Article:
'Home automation terminal [HAT] Updated - Ver 0.1.1'
M. Adam Davis
|I've changed the code and circuit slightly on the HAT so the thermister is now
being read by the A/D converter. This entailed a slight change of circuitry,
and there are three pins in PORTA which are now available for either digital or
analog I/O (barometer, outside temp, humidity, etc).
The code is in C, though it has been compiled into ASM for those who are
unfamiliar with C. It is heavily commented, and is suitable to use as an
example of how to set up and use:
Keypad (matrix, 3x5 in this example)
Sound (basic beeping, nothing spectacular yet)
It does not use interrupts, but instead pays attention to flags which tell it
what tasks it needs to check on and perform. This can be considered a /very/
basic form of multi-tasking.
In its current incarnation it accepts commands from a computer (serial, 9600).
These commands control the LCD, and query the A/D converter for a temperature
measurement. The keypad sends information when a key is pressed, or when the
A/D conversion is complete.
The portion I am tackling next is the network protocol. I'm aiming for a
peer-peer rs-485 network. The protocol details are on paper, and will be
implemented in Turbo C first, then placed on the pic.
The web page has been split up for faster loading, you can start here:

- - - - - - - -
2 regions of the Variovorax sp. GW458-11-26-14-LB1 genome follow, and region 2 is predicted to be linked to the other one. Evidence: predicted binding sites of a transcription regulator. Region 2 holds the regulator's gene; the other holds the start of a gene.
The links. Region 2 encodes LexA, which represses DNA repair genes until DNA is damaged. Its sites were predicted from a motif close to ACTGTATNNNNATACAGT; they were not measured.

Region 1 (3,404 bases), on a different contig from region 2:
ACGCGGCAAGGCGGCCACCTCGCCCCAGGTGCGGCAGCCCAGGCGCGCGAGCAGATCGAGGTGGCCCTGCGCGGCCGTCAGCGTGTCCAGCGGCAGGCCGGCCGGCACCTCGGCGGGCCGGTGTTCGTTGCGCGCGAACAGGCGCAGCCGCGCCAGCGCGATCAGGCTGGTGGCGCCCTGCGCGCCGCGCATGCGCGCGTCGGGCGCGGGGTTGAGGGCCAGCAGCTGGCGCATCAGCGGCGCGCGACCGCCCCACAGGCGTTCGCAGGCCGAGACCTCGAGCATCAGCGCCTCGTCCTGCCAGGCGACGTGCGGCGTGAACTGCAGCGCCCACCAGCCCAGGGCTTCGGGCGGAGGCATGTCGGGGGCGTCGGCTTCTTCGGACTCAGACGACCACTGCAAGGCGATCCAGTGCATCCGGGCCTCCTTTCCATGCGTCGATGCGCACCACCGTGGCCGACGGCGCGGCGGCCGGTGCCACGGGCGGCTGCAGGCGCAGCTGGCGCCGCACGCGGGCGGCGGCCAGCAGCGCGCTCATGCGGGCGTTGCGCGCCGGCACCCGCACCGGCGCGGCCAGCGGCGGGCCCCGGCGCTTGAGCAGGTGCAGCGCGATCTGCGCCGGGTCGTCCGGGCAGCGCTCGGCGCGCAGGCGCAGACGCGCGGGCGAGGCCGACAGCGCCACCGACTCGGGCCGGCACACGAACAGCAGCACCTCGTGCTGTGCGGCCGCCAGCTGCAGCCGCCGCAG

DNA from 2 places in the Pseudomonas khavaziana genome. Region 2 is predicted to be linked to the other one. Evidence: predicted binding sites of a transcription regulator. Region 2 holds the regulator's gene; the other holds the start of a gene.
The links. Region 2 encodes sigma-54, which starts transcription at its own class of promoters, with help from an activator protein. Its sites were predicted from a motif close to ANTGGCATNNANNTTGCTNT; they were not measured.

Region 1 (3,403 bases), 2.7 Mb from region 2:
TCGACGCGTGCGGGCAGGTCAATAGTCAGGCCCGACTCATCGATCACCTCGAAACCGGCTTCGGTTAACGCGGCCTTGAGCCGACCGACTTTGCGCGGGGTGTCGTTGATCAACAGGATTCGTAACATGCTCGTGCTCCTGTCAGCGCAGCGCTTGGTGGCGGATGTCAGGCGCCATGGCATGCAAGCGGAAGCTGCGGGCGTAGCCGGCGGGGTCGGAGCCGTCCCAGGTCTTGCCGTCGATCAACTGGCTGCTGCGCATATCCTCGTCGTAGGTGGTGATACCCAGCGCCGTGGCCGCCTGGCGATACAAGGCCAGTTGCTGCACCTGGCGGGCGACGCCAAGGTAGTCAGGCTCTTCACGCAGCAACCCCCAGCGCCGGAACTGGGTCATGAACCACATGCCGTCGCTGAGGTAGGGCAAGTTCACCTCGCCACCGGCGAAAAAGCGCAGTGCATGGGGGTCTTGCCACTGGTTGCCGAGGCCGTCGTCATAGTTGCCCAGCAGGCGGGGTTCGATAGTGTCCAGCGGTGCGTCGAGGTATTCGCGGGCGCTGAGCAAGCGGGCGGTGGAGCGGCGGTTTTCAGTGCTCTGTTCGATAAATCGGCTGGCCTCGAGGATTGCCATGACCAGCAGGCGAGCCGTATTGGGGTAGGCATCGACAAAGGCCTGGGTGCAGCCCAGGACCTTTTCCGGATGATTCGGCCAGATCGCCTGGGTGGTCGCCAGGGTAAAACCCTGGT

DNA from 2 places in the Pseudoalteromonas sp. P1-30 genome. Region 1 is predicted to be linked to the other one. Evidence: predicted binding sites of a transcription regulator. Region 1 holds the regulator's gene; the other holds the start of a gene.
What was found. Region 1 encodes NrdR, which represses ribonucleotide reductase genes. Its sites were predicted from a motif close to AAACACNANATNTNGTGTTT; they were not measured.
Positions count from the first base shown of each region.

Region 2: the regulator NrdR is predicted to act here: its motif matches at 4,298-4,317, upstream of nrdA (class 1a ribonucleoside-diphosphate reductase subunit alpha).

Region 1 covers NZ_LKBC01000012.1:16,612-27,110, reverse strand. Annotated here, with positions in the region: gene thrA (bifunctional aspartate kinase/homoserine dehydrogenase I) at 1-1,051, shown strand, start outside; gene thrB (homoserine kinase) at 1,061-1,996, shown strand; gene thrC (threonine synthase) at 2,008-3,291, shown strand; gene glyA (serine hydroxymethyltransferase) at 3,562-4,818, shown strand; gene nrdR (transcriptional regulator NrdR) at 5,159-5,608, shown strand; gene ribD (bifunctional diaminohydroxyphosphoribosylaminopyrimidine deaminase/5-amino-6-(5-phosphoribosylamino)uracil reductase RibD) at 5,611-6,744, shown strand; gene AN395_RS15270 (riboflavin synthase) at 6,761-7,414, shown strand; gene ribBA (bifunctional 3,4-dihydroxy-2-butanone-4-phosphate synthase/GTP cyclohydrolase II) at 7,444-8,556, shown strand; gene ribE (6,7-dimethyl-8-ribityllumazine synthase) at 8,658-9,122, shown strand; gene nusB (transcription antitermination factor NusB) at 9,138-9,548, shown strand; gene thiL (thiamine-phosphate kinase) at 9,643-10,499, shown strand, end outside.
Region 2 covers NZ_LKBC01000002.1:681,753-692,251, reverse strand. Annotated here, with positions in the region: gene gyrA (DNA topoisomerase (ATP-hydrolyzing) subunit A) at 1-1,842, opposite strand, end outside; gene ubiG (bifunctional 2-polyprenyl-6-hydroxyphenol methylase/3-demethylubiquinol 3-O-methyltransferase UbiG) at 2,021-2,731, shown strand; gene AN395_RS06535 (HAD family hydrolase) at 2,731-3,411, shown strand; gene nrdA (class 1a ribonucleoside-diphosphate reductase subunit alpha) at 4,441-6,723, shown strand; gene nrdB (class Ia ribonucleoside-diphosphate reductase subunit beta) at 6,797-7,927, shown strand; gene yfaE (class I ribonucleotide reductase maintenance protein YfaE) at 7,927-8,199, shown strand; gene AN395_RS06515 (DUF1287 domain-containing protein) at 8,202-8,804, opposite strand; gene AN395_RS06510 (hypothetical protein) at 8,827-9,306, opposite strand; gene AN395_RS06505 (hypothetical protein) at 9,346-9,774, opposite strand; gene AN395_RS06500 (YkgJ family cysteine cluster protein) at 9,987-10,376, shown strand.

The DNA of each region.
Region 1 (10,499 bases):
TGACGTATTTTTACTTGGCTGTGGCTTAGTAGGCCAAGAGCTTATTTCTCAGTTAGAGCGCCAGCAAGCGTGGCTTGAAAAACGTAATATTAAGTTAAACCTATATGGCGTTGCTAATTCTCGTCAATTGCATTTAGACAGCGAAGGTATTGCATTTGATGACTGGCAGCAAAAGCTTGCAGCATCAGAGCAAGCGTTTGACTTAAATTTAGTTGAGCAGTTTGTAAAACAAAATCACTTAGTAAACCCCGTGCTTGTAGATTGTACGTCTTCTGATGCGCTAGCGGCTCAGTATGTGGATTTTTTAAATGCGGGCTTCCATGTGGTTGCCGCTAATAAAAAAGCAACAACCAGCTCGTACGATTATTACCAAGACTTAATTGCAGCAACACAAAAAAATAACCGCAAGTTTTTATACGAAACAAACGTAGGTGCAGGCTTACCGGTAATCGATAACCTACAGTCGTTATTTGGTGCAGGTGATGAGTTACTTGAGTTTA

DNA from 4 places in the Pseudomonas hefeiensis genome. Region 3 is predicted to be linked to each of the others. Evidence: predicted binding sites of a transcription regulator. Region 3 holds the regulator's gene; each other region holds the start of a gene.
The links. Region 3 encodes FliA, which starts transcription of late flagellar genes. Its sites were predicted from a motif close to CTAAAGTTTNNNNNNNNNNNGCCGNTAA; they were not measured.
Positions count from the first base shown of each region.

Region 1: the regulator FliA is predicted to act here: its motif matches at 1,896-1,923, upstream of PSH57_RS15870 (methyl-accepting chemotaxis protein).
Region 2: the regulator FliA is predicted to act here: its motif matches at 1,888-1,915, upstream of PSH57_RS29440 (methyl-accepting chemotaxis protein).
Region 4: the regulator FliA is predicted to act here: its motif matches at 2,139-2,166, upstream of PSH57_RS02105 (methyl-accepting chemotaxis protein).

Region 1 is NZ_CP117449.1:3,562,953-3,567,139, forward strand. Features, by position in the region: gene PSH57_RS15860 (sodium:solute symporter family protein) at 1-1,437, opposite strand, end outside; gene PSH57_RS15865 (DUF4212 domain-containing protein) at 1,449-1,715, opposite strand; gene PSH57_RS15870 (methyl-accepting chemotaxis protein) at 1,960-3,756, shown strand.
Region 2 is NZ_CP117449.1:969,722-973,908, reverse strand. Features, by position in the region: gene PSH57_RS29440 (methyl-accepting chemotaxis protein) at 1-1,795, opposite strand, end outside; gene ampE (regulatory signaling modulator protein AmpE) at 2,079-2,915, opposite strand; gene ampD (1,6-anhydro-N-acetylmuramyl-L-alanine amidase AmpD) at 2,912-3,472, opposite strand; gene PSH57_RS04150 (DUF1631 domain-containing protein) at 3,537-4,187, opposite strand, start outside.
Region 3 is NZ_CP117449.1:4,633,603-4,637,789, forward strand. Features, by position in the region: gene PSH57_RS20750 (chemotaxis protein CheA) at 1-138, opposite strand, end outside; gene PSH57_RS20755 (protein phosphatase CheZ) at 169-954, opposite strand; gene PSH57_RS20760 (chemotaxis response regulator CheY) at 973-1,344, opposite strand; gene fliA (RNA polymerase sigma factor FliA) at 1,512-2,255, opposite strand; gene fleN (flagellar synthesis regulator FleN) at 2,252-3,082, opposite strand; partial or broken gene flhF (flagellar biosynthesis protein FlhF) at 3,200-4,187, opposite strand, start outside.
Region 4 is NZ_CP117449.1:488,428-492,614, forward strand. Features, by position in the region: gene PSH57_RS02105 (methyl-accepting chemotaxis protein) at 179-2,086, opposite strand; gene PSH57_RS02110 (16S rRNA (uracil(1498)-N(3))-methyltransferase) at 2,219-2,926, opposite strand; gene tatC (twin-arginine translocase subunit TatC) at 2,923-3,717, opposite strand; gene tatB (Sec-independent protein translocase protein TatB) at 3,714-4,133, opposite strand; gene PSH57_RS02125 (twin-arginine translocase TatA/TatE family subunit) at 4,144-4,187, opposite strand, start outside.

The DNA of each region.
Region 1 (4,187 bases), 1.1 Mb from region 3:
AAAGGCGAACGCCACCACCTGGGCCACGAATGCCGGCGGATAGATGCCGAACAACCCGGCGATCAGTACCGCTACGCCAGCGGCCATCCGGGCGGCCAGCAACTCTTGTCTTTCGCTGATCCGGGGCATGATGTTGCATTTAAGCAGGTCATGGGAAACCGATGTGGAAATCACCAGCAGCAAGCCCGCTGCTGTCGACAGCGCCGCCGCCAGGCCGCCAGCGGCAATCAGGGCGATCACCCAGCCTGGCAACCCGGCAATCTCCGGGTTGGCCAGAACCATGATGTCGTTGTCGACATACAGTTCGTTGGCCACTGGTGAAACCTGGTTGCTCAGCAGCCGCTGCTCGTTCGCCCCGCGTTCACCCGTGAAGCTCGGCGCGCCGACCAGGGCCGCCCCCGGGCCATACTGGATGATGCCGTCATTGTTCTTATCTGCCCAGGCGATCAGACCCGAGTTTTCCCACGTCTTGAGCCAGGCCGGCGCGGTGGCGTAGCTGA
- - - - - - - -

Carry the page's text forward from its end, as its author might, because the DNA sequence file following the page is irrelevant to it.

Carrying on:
Also worth mentioning- I have gone through every link in David Tait's old PIC
Links Archive and removed references to sites which no longer exist (about 80
links were removed). The remainder, while not checked for content, is a great
list of links to nearly every aspect of PIC use and information. It has taken
me four months to go through them all, without really getting into each site:
Other areas of immediate interest to PICListers:
PIC Archive, Links, contest(s), Books and more:
PIC Archive (programming PICs, some nice projects)
Books related to PIC microcontrollers:
Other electronic info of general interest:
Lastly, I have a request to make. I am partially color blind (red green, and
yes, I can read resister values - it just takes a little longer than most
people). When I created this website however long ago it was, I picked colors
which appeared to contrast well for me, and were reasonably easy on the eyes. I
also attempted to make the site easy and intuitive to navigate (for techie
types, anyway). I would appreciate it if those of you who visit any page give
me some indication as to whether I ought to look for a different layout/color
scheme, or any other tips you might come up with. I've tried to stay away from
large/obtrusive graphics, but I know some people are put off when a site is not
flashy enough, either. Please comment either way.
Thanks for everything, everyone!
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